EVPs Simplified

by Joe Cairney
April 16, 2016

One of the most common forms of evidence that WCPI obtains during investigations are EVPs. EVP is the abbreviation for the term Electronic Voice Phenomenon. Basically, an EVP is noise or words that have been picked up by a recording device that was not able to be heard by the human ear at the time of the recording. EVPs usually occur in response to a question or comment made by an investigator.

There are three classifications of evp, which are commonly accepted among paranormal investigators:

Class A: A clearly identifiable word or expression loud enough to be heard without the aid of headphones or amplification.

Class B: A word or expression that may not be recognizable by every investigator, but can be heard with, and sometimes without, the use of headphones or amplification.

Class C: A word or phrase that is very soft and faint, and is not identifiable and needs the use of headphones or amplification to be comprehended.

You can hear some examples of EVPs we obtained during our investigations by visiting our Evidence Clips page.

The following is a brief history of the EVP, obtained from Winter Steel.com Paranormal Resource. Unfortunately, the site no longer exists:

EVP is the first high-technology attempt to communicate with the dead and other discarnate beings. Thomas Alva Edison believed that an electronic device could be built for such a communication. He was fascinated by spirit photography and believed that if spirits could be captured on film, they could be reached electronically. Edison announced in the October 1920 issue of ‘Scientific American’ that he was working on such a device, but it was not completed prior to his death in 1931. He left behind no machine and no plans for one.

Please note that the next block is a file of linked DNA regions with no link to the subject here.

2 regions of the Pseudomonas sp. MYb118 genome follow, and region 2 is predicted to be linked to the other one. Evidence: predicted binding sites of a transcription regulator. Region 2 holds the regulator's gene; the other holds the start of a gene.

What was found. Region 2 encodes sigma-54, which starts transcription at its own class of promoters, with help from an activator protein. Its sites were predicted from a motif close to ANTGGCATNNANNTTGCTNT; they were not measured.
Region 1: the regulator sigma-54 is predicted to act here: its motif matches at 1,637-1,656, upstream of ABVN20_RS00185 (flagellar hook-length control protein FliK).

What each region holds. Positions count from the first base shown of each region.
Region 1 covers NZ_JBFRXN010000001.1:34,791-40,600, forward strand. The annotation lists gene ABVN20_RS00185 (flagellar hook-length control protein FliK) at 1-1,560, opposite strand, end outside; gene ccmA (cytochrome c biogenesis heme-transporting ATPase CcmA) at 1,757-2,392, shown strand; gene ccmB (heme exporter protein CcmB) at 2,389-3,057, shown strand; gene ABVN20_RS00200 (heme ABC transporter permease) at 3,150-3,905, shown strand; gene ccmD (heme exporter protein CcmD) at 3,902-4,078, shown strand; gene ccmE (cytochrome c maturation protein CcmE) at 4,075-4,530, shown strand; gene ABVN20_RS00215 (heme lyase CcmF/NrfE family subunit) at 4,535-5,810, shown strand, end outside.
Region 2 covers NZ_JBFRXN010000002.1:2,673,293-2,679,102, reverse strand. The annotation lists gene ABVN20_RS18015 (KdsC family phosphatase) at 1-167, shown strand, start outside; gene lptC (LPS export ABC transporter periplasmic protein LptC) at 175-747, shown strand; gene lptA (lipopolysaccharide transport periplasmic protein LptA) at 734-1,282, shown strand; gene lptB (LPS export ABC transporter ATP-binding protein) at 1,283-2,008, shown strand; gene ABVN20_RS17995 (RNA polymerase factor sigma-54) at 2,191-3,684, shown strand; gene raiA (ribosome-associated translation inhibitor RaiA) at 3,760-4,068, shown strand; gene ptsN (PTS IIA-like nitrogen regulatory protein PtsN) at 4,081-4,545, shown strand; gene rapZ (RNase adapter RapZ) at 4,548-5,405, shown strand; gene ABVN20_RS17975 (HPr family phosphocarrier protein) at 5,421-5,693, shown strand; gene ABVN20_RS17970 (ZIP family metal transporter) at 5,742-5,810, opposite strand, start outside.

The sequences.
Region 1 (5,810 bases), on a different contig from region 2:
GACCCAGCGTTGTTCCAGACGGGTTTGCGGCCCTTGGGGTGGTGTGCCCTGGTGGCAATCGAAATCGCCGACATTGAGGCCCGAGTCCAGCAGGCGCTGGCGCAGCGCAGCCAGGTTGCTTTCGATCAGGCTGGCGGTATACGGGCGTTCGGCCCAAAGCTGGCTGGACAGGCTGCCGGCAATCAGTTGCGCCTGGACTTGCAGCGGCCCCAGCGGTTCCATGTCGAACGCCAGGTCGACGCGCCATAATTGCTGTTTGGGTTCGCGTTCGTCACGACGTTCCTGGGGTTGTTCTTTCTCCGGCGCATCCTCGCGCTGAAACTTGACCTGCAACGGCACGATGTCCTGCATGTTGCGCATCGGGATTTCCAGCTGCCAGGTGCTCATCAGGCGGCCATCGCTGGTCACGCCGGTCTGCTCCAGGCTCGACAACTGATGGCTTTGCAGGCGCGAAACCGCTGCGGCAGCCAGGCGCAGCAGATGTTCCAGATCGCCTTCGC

In 1936, Attila Von Szalay began experimenting with a record cutter and player in an attempt to capture voice on phonograph records. He said that he began to hear a ‘tiny voice’ in the air near him in 1938. He believed the voice belonged to his dead son, Edson. The experiments yielded what sounded like male and female voices, whistles and rapping. In 1947, Von Szalay tried using a wire recorder in an effort to improve his results but had difficulty with the wire.

In the 1950′s, George Hunt Williamson attempted to tape paranormal voices. In 1956, Von Szalay began experiments with researchers {including Raymond Bayless and D. Scott Rogo} to capture voices on electronic tape.

The EVP remained in obscurity until the unexpected discovery of Friedrich Jurgenson, a Swedish opera singer, painter and film producer. In 1959, Jurgenson tape recorded bird songs in the country side near his villa. On play back, he heard a male voice discuss “nocturnal bird songs” in Norwegian. At first he thought it was interference from a radio broadcast but nonetheless made other recordings to see if the same thing happened. Though he heard no voices during taping, many voices were heard on playback. The voices gave personal information about Jurgenson, plus instructions on how to record more voices.